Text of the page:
On other matters, he said the Conference on Disarmament remained a “rudderless, directionless ship floating along aimlessly since 1996”, and as an observer State, called on that body to appoint a Special Rapporteur to examine the question of membership expansion, as its limited membership was a relic of past historical circumstances.  As for confidence-building measures in the field of conventional arms, he said conventional weapons had killed more people than nuclear weapons, due to their widespread use.  Confidence-building measures established the climate of trust necessary for reducing tensions and ending hostile situations, which in turn, led to disarmament progress.


MOHAMMAD KHAZAEE (Iran) said that, despite the claims of some nuclear weapon States with regard to their compliance with their legal obligations in the field of nuclear disarmament and non-proliferation, recent “facts and figures” brought the validity of those claims into question, and instead revealed that at least one such State was making “considerable plans” to modernize its nuclear weapons arsenal and production facilities.  Under such circumstances, the international community had no choice but to react collectively by redoubling its efforts to get rid of the threat of nuclear weapons “once and for all”.  Iran, while supporting the proposal of the Non-Aligned Movement on the adoption of a legal framework with specified timelines for the total elimination of nuclear weapons by 2025, emphasized the high priority of starting negotiations on a Nuclear Weapons Convention and an unconditional, legally-binding instrument on negative security assurances.  Reductions in arms should, moreover, go beyond merely decommissioning nuclear weapons, and must be irreversible, transparent and internationally verifiable.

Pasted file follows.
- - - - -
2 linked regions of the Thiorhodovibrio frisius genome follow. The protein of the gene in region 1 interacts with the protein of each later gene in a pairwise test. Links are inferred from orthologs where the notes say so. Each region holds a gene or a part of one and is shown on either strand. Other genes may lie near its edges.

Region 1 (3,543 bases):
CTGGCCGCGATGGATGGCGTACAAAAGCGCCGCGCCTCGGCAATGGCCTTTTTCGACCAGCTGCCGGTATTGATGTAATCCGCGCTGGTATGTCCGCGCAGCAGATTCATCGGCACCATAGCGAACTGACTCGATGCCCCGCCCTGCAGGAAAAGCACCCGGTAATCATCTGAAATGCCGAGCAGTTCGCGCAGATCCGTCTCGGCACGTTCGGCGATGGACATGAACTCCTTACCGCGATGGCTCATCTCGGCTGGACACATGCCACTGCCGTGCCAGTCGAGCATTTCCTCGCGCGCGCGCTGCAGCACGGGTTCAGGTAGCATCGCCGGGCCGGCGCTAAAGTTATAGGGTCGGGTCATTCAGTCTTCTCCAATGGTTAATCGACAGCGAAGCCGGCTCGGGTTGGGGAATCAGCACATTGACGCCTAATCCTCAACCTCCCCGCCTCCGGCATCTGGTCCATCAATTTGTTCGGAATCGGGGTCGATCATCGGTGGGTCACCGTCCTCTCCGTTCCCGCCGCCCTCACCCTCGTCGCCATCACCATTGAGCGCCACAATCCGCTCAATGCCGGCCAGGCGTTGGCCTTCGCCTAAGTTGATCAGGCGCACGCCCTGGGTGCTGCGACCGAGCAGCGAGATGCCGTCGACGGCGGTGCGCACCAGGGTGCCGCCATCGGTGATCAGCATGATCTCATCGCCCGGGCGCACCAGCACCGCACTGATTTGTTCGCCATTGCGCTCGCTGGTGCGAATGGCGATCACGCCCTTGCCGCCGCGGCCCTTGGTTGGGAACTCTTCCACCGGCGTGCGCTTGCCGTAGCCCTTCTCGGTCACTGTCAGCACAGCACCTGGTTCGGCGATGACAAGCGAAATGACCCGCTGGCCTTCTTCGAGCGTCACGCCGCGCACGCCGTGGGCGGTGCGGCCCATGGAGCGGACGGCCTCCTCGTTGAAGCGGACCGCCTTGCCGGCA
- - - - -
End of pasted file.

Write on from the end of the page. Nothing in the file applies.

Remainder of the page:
Iran believed that the best way to guarantee the non-proliferation of nuclear weapons was the full and non-selective implementation of NPT, in particular in the Middle East, where the nuclear weapons programme of one State threatened international peace and security.  Iran supported the inalienable right of all Treaty parties to develop research, production and use of nuclear energy for peaceful purposes without discrimination.  It also believed that there should be no restrictions on exports of materials, equipment and technology for those peaceful purposes.  Iran, for its part, was determined to exercise that right and, in doing so, took its responsibilities very seriously.  Contrary to the allegations made by the representative of the European Union yesterday, Iran’s nuclear activities were, and had always been, peaceful in nature, as IAEA had repeatedly confirmed.  Further, Iran had always demonstrated its readiness to negotiate without preconditions with concerned parties, and reiterated its willingness to engage in serious and constructive negotiations based on mutual respect and justice.